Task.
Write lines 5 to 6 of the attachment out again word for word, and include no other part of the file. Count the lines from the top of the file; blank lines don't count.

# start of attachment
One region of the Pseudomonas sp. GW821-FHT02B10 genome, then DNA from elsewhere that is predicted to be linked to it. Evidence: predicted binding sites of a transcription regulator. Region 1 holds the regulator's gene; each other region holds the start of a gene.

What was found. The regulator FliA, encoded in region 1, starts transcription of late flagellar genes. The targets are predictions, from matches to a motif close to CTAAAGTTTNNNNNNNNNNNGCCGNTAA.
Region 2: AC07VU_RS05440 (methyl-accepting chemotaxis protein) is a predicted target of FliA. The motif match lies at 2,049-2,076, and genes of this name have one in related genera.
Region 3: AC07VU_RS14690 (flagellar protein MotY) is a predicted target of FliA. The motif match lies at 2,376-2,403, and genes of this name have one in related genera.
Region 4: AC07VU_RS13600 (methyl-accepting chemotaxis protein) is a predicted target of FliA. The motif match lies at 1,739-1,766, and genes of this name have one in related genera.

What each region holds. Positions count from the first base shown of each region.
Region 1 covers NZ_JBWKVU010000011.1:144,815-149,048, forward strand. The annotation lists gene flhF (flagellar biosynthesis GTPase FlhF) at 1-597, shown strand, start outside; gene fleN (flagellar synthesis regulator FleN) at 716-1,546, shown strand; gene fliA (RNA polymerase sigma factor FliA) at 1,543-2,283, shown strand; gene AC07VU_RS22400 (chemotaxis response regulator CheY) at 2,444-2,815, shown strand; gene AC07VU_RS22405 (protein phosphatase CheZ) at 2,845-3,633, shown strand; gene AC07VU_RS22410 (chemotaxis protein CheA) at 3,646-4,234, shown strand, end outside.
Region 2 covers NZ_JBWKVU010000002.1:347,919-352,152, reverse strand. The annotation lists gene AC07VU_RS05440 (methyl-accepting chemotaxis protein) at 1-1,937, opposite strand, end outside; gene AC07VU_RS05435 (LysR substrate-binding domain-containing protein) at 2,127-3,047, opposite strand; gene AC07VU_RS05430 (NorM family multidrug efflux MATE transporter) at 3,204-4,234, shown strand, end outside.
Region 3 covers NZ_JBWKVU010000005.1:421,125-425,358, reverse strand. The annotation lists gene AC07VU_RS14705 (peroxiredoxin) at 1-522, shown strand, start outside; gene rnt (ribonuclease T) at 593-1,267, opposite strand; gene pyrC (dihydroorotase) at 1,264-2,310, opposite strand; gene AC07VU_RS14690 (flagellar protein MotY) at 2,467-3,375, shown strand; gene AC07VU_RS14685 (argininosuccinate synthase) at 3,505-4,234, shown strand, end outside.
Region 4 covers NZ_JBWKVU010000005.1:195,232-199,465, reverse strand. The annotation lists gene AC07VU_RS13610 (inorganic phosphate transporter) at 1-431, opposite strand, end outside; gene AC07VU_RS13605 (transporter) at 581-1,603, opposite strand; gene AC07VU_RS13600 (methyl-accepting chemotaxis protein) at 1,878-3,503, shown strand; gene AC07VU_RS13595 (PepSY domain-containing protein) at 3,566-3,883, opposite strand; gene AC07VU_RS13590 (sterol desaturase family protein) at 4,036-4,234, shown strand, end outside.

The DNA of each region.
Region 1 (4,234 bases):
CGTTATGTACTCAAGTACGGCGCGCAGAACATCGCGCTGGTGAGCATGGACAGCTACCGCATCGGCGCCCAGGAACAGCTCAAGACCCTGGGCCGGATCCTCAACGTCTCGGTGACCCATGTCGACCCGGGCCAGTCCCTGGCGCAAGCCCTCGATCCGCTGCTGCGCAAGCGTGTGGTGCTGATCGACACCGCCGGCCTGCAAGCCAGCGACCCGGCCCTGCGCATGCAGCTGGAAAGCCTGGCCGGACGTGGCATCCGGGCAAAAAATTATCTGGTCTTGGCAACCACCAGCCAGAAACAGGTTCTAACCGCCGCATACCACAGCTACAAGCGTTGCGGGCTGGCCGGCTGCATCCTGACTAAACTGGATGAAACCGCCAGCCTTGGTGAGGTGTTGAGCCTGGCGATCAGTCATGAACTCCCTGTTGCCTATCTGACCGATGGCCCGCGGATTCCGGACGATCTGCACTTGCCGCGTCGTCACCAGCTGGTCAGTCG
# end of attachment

Region 4: AC07VU_RS13600 (methyl-accepting chemotaxis protein) is a predicted target of FliA. The motif match lies at 1,739-1,766, and genes of this name have one in related genera.

What each region holds. Positions count from the first base shown of each region.